For the full interview in which Tori Amos discusses the different songs on her album, The Beekeeper, please see below.

Touching the Earth

Imagine my delight when I read how practices I am currently doing in my Druid tradition are also being done by the venerable Zen monk Thich Nhat Hanh (you will notice quite a few blog posts dedicated to his teachings on this blog!). In his book The World We Have: A Buddhist Approach to Peace and Ecology  he provides some lovely daily practices (gathas) to honour the earth that we can fit into our everyday life. Some of these I was doing already in various forms, such as prayers before meals, washing hands/body, drinking water, etc, and some were new and equally poignant, to be incorporated in my daily practice. But what really struck a chord with me was the Five Earth Touchings that he described after the Earth gathas and how similar they were to my daily prayers.

He recommends to Touch the Earth each and every day, to establish our deep and abiding connection with the earth and to give thanks for all that we have, reminding ourselves of who we are, where we came from, our ancestors of the future and living a life filled with compassion and peace.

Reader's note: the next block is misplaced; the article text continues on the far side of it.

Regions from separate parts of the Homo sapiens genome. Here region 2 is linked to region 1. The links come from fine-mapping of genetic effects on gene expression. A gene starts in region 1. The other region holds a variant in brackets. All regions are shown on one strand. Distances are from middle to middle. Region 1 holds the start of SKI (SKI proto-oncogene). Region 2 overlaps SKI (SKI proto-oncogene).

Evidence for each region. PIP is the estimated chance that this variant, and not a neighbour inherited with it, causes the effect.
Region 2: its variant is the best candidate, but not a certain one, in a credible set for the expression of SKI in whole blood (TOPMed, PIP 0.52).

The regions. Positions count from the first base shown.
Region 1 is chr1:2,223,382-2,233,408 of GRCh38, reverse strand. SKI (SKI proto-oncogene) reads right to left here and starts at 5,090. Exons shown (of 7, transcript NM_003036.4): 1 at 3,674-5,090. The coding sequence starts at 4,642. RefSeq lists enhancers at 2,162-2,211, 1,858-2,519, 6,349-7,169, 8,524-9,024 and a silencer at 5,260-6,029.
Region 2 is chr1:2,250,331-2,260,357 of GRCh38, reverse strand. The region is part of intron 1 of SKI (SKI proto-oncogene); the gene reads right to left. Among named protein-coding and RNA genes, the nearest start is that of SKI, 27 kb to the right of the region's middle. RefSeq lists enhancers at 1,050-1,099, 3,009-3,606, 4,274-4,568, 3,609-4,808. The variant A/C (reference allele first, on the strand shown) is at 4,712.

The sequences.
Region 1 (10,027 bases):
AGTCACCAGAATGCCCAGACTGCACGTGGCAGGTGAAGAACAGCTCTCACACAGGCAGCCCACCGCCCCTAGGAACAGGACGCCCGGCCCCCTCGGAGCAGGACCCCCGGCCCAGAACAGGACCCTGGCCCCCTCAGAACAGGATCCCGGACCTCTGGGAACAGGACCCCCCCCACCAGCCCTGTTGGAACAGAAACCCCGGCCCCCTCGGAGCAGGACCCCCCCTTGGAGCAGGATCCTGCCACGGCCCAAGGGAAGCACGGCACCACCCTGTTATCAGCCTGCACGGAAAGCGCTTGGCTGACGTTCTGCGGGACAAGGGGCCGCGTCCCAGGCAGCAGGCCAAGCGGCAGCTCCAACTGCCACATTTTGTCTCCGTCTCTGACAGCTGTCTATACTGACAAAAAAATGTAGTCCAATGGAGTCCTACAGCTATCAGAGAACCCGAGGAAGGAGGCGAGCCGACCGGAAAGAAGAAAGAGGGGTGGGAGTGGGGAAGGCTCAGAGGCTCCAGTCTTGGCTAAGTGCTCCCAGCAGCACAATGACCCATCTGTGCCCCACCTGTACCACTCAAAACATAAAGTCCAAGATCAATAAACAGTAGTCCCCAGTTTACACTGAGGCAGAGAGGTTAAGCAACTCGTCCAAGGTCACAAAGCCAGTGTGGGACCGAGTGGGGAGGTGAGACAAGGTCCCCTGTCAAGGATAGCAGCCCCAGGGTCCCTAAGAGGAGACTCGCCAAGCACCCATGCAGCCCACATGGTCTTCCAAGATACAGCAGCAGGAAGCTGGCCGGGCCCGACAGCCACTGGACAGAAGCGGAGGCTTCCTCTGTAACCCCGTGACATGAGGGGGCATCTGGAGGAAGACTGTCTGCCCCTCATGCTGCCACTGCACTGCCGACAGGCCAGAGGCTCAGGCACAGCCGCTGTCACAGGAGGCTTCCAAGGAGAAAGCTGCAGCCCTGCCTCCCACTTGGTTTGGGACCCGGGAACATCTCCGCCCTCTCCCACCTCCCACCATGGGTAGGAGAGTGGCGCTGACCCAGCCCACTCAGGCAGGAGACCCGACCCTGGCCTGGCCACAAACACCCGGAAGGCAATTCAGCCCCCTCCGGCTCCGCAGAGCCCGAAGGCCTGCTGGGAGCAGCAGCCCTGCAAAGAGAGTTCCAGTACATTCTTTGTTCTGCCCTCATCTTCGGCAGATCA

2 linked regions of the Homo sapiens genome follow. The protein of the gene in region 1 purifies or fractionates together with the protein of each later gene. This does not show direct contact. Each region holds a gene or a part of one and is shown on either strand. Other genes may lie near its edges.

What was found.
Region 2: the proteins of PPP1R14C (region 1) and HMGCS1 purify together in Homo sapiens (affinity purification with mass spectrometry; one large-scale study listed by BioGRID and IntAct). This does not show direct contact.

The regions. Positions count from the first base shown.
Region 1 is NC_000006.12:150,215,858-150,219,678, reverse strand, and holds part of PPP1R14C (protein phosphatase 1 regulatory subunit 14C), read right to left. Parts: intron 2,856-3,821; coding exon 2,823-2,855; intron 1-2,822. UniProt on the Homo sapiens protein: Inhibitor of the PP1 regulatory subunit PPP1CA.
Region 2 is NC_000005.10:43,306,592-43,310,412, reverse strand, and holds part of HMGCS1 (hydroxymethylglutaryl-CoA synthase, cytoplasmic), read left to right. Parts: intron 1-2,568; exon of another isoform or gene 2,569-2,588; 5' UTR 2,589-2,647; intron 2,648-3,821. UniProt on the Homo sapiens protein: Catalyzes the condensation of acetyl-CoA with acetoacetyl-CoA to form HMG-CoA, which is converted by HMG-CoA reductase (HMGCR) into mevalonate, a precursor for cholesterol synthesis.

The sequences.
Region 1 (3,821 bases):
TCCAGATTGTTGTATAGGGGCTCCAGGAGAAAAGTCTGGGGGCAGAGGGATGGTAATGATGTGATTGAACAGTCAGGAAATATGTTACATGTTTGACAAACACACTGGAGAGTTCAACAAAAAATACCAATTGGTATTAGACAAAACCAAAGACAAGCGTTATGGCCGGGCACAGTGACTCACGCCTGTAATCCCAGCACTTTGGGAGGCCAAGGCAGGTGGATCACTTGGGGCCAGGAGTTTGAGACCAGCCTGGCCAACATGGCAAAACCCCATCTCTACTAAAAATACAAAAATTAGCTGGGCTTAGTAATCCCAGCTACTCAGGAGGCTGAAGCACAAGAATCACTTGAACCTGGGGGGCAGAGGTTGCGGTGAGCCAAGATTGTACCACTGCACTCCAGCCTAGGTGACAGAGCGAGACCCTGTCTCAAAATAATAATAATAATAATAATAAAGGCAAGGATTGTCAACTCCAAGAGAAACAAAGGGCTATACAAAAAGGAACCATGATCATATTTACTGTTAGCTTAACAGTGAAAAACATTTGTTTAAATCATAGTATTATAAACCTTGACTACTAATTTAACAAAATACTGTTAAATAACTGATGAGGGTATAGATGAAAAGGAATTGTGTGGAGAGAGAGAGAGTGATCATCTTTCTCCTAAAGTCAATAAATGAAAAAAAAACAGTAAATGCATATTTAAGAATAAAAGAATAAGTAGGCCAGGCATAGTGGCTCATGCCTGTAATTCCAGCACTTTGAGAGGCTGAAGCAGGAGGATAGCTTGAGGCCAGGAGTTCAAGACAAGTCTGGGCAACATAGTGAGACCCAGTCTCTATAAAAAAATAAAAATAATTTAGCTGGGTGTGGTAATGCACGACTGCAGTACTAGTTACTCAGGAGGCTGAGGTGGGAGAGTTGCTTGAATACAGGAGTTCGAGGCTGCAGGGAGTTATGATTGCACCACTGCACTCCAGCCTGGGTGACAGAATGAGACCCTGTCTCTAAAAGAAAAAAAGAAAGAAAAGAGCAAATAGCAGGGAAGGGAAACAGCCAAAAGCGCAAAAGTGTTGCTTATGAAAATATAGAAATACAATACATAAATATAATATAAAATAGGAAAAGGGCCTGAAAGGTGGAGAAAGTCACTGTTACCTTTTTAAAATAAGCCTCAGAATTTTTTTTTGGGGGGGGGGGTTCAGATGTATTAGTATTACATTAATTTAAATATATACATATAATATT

He states “The practice of Touching the Earth is to return to the Earth, to our roots, to our ancestors, and to recognize that we are not alone but connected to a whole stream of spiritual and blood ancestors. We are their continuation and with them, will continue into the future generations. We touch the earth to let go of the idea that we are separate and to remind us that we are the Earth and part of Life.

When we touch the Earth we become small, with the humility and simplicity of a young child. When we touch the Earth we become great, like an ancient tree sending her roots deep into the earth, drinking from the source of all waters. When we touch the Earth, we breathe in all the strength and stability of the Earth, and breathe out our suffering- our feelings of anger, hatred, fear, inadequacy and grief.

Our hands join to form a lotus bud and we gently lower ourselves to the ground so that all four limbs and our forehead are resting comfortably on the floor. While we are Touching the Earth we turn our palms face up, showing our openness to the three jewels, the Buddha, the Dharma (the teachings of the Buddha), and the Sangha (the community). After one or two times practicing Touching the Earth (Three Touchings or Five Touchings), we can already release a lot of our suffering and feeling of alienation and reconcile with our ancestors, parents, children, or friends.”